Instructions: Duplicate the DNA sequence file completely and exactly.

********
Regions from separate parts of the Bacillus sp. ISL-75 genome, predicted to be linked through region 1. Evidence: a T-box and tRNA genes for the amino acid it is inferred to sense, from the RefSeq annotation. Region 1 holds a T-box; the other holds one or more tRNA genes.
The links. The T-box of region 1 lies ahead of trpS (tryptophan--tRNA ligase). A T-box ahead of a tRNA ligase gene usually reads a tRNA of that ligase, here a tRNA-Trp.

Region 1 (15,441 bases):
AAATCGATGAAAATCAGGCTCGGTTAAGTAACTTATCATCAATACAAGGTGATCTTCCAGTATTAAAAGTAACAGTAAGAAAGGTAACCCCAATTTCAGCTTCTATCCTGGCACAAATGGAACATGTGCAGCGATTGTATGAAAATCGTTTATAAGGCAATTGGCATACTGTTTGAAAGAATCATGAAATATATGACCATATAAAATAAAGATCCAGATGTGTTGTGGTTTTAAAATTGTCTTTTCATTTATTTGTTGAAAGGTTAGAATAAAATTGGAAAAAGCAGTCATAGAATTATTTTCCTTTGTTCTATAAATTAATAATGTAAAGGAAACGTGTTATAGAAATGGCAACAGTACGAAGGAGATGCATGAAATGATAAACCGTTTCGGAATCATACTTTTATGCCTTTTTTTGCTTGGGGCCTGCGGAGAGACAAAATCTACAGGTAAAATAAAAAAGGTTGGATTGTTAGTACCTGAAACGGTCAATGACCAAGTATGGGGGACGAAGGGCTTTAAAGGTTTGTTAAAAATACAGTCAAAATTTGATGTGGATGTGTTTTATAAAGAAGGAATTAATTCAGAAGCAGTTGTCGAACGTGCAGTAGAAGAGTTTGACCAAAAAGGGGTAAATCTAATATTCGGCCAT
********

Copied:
Regions from separate parts of the Bacillus sp. ISL-75 genome, predicted to be linked through region 1. Evidence: a T-box and tRNA genes for the amino acid it is inferred to sense, from the RefSeq annotation. Region 1 holds a T-box; the other holds one or more tRNA genes.
The links. The T-box of region 1 lies ahead of trpS (tryptophan--tRNA ligase). A T-box ahead of a tRNA ligase gene usually reads a tRNA of that ligase, here a tRNA-Trp.

Region 1 (15,441 bases):
AAATCGATGAAAATCAGGCTCGGTTAAGTAACTTATCATCAATACAAGGTGATCTTCCAGTATTAAAAGTAACAGTAAGAAAGGTAACCCCAATTTCAGCTTCTATCCTGGCACAAATGGAACATGTGCAGCGATTGTATGAAAATCGTTTATAAGGCAATTGGCATACTGTTTGAAAGAATCATGAAATATATGACCATATAAAATAAAGATCCAGATGTGTTGTGGTTTTAAAATTGTCTTTTCATTTATTTGTTGAAAGGTTAGAATAAAATTGGAAAAAGCAGTCATAGAATTATTTTCCTTTGTTCTATAAATTAATAATGTAAAGGAAACGTGTTATAGAAATGGCAACAGTACGAAGGAGATGCATGAAATGATAAACCGTTTCGGAATCATACTTTTATGCCTTTTTTTGCTTGGGGCCTGCGGAGAGACAAAATCTACAGGTAAAATAAAAAAGGTTGGATTGTTAGTACCTGAAACGGTCAATGACCAAGTATGGGGGACGAAGGGCTTTAAAGGTTTGTTAAAAATACAGTCAAAATTTGATGTGGATGTGTTTTATAAAGAAGGAATTAATTCAGAAGCAGTTGTCGAACGTGCAGTAGAAGAGTTTGACCAAAAAGGGGTAAATCTAATATTCGGCCAT